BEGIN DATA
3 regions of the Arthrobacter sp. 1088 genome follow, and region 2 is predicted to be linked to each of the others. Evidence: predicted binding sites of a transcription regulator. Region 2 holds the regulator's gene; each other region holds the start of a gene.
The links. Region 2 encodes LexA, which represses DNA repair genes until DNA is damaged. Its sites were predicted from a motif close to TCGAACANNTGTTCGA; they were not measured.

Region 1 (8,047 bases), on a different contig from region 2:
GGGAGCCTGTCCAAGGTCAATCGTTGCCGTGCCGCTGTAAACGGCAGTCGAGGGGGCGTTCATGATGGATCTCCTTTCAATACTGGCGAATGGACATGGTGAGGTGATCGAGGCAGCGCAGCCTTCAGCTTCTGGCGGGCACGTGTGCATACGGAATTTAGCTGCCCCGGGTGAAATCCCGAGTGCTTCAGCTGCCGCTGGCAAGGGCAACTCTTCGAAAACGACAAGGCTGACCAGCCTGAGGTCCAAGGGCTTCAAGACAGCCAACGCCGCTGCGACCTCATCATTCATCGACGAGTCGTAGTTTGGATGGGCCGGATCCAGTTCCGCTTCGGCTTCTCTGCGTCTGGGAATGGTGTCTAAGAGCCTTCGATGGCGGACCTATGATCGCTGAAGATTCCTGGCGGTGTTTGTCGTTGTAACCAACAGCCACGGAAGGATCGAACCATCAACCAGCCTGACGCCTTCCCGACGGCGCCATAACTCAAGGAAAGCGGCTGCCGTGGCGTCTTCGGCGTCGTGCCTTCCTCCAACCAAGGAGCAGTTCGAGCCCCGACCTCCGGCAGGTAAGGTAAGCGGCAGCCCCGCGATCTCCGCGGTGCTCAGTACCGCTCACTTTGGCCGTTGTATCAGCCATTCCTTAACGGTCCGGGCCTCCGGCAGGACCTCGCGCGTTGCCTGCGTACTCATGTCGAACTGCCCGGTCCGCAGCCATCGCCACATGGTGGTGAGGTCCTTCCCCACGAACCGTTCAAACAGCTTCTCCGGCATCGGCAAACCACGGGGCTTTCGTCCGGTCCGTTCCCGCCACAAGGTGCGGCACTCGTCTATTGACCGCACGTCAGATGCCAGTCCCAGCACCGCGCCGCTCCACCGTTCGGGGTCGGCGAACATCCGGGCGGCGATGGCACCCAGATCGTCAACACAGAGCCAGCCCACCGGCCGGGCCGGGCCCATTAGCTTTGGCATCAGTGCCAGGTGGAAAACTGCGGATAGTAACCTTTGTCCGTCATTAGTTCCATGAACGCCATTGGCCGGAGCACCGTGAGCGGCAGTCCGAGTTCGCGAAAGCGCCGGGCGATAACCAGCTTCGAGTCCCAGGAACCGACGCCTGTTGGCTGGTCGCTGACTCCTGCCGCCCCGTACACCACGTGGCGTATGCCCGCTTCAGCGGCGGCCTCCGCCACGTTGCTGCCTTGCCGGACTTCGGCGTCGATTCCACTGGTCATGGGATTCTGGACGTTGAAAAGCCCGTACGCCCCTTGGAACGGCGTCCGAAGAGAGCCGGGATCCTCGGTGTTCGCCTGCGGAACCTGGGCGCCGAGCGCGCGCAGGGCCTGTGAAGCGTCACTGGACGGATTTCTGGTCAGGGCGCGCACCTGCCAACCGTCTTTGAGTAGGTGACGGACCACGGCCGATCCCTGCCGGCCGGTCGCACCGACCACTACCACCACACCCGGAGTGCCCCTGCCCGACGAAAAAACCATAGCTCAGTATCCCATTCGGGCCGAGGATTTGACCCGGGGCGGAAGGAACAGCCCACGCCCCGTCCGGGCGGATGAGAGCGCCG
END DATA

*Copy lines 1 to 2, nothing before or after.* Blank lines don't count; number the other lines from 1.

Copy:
3 regions of the Arthrobacter sp. 1088 genome follow, and region 2 is predicted to be linked to each of the others. Evidence: predicted binding sites of a transcription regulator. Region 2 holds the regulator's gene; each other region holds the start of a gene.
The links. Region 2 encodes LexA, which represses DNA repair genes until DNA is damaged. Its sites were predicted from a motif close to TCGAACANNTGTTCGA; they were not measured.